Many of the richest energy-producing regions of the world are wrought with conflict and billions of the world's poorest suffer the daily insecurity of energy poverty. All the while our planet is increasingly under pressure because of our continued dependence on fossil fuels. It is easy to see why energy security has become one of the major global challenges of the twenty-first century.
In this book, Roland Dannreuther offers a new and comprehensive approach to understanding energy security. Drawing on the latest research, he treats energy security as a value that is continually in dynamic conflict with other core values, such as economic prosperity and sustainability. The different physical properties of the key energy resources – coal, oil, gas, nuclear and renewables – are of course critical for the differing manifestations of energy insecurity. But it is the social, economic and political contexts, developed over time and place, which are essential for a fuller appreciation of contemporary energy challenges. In highlighting the history and politics of energy security and the critical role played by power and justice in framing these debates, this incisive and cutting-edge analysis is a go-to introduction for students grappling with the complexities of energy security today.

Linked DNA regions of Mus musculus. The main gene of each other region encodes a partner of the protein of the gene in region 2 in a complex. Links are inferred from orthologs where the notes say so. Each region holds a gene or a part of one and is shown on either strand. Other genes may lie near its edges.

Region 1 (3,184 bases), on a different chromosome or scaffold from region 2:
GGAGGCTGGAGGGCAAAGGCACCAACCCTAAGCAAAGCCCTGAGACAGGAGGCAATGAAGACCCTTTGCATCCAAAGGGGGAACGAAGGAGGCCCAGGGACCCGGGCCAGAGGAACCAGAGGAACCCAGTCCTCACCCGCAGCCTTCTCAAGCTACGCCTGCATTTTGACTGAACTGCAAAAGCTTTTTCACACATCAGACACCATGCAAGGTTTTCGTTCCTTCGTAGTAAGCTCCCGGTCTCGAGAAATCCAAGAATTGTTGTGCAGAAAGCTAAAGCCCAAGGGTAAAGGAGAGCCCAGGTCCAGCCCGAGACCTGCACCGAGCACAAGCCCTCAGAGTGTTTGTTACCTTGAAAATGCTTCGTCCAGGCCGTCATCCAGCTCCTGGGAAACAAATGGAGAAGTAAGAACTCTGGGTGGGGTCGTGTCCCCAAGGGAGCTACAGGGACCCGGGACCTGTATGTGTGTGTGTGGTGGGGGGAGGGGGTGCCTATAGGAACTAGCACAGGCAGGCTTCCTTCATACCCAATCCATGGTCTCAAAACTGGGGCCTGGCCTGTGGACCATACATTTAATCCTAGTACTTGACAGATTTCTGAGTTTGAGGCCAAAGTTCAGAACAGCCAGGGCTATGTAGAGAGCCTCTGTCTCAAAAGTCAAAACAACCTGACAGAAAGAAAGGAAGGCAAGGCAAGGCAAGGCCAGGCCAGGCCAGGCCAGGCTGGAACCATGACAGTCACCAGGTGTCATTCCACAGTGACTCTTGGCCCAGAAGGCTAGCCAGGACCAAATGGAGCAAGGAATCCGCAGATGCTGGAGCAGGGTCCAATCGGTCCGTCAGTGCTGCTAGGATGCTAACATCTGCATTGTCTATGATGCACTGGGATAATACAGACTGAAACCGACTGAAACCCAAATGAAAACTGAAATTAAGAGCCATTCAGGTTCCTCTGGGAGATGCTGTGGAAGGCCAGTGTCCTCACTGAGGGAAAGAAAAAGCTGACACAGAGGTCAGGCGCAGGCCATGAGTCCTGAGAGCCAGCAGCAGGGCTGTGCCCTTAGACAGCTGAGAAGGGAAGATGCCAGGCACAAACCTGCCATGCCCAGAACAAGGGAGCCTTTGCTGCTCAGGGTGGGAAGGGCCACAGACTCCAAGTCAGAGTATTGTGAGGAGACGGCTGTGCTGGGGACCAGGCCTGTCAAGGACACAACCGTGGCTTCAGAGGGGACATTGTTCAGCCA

2. Energy Security: an Analytical and Theoretical Framework
3. The History of Energy Security to 2000
4. Energy Security and Contemporary International Security
5. Energy Security and Domestic Security
6. Energy Security and Energy Markets
7. Energy Security and Sustainability
""Dannreuther's elegant and comprehensive text captures the multifaceted nature and consequences of energy security. Its inclusion of transnational dimensions, as well as social justice and sustainability, is particularly laudable. A really rewarding read.""
Neil MacFarlane, University of Oxford
""In this book, Dannreuther critically examines the social, political, and strategic effects of energy security. It will be essential reading for anyone interested in the future of our planet.""
Fawaz A. Gerges, London School of Economics and Political Science